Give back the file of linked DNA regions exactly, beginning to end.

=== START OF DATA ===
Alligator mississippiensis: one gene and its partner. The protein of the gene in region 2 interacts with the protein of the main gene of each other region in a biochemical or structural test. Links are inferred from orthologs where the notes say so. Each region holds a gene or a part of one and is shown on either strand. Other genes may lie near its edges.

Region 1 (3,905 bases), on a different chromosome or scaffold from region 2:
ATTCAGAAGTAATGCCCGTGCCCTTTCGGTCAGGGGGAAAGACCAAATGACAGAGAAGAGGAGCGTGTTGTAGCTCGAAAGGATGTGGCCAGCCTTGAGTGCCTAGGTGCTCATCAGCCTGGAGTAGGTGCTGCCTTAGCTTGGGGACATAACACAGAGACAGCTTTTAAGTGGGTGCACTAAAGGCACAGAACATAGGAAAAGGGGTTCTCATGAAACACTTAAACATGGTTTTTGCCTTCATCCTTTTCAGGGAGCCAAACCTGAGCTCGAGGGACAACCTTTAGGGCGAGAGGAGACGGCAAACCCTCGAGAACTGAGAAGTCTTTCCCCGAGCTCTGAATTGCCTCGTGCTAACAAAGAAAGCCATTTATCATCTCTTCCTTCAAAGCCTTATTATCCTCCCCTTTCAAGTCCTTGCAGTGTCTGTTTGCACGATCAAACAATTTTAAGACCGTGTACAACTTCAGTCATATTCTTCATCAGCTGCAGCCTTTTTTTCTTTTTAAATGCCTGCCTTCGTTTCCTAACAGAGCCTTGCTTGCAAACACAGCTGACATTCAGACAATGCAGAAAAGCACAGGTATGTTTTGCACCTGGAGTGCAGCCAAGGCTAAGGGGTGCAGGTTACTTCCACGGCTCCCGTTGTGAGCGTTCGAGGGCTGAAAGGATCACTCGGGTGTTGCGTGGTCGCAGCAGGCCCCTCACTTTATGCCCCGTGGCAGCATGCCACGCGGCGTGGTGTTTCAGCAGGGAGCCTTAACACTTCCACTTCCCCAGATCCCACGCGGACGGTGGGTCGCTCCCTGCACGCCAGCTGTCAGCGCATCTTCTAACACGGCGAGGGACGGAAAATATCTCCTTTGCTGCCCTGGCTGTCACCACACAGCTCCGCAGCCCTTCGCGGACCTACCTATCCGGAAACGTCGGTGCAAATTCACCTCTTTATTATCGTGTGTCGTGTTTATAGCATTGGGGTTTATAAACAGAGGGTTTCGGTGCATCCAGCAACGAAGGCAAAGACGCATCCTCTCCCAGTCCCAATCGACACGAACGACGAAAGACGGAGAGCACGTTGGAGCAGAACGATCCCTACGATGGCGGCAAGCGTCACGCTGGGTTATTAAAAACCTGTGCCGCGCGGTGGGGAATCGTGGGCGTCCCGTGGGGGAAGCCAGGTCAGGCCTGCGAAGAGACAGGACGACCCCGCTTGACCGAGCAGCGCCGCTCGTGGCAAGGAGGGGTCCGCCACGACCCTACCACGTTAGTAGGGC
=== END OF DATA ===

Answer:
Alligator mississippiensis: one gene and its partner. The protein of the gene in region 2 interacts with the protein of the main gene of each other region in a biochemical or structural test. Links are inferred from orthologs where the notes say so. Each region holds a gene or a part of one and is shown on either strand. Other genes may lie near its edges.

Region 1 (3,905 bases), on a different chromosome or scaffold from region 2:
ATTCAGAAGTAATGCCCGTGCCCTTTCGGTCAGGGGGAAAGACCAAATGACAGAGAAGAGGAGCGTGTTGTAGCTCGAAAGGATGTGGCCAGCCTTGAGTGCCTAGGTGCTCATCAGCCTGGAGTAGGTGCTGCCTTAGCTTGGGGACATAACACAGAGACAGCTTTTAAGTGGGTGCACTAAAGGCACAGAACATAGGAAAAGGGGTTCTCATGAAACACTTAAACATGGTTTTTGCCTTCATCCTTTTCAGGGAGCCAAACCTGAGCTCGAGGGACAACCTTTAGGGCGAGAGGAGACGGCAAACCCTCGAGAACTGAGAAGTCTTTCCCCGAGCTCTGAATTGCCTCGTGCTAACAAAGAAAGCCATTTATCATCTCTTCCTTCAAAGCCTTATTATCCTCCCCTTTCAAGTCCTTGCAGTGTCTGTTTGCACGATCAAACAATTTTAAGACCGTGTACAACTTCAGTCATATTCTTCATCAGCTGCAGCCTTTTTTTCTTTTTAAATGCCTGCCTTCGTTTCCTAACAGAGCCTTGCTTGCAAACACAGCTGACATTCAGACAATGCAGAAAAGCACAGGTATGTTTTGCACCTGGAGTGCAGCCAAGGCTAAGGGGTGCAGGTTACTTCCACGGCTCCCGTTGTGAGCGTTCGAGGGCTGAAAGGATCACTCGGGTGTTGCGTGGTCGCAGCAGGCCCCTCACTTTATGCCCCGTGGCAGCATGCCACGCGGCGTGGTGTTTCAGCAGGGAGCCTTAACACTTCCACTTCCCCAGATCCCACGCGGACGGTGGGTCGCTCCCTGCACGCCAGCTGTCAGCGCATCTTCTAACACGGCGAGGGACGGAAAATATCTCCTTTGCTGCCCTGGCTGTCACCACACAGCTCCGCAGCCCTTCGCGGACCTACCTATCCGGAAACGTCGGTGCAAATTCACCTCTTTATTATCGTGTGTCGTGTTTATAGCATTGGGGTTTATAAACAGAGGGTTTCGGTGCATCCAGCAACGAAGGCAAAGACGCATCCTCTCCCAGTCCCAATCGACACGAACGACGAAAGACGGAGAGCACGTTGGAGCAGAACGATCCCTACGATGGCGGCAAGCGTCACGCTGGGTTATTAAAAACCTGTGCCGCGCGGTGGGGAATCGTGGGCGTCCCGTGGGGGAAGCCAGGTCAGGCCTGCGAAGAGACAGGACGACCCCGCTTGACCGAGCAGCGCCGCTCGTGGCAAGGAGGGGTCCGCCACGACCCTACCACGTTAGTAGGGC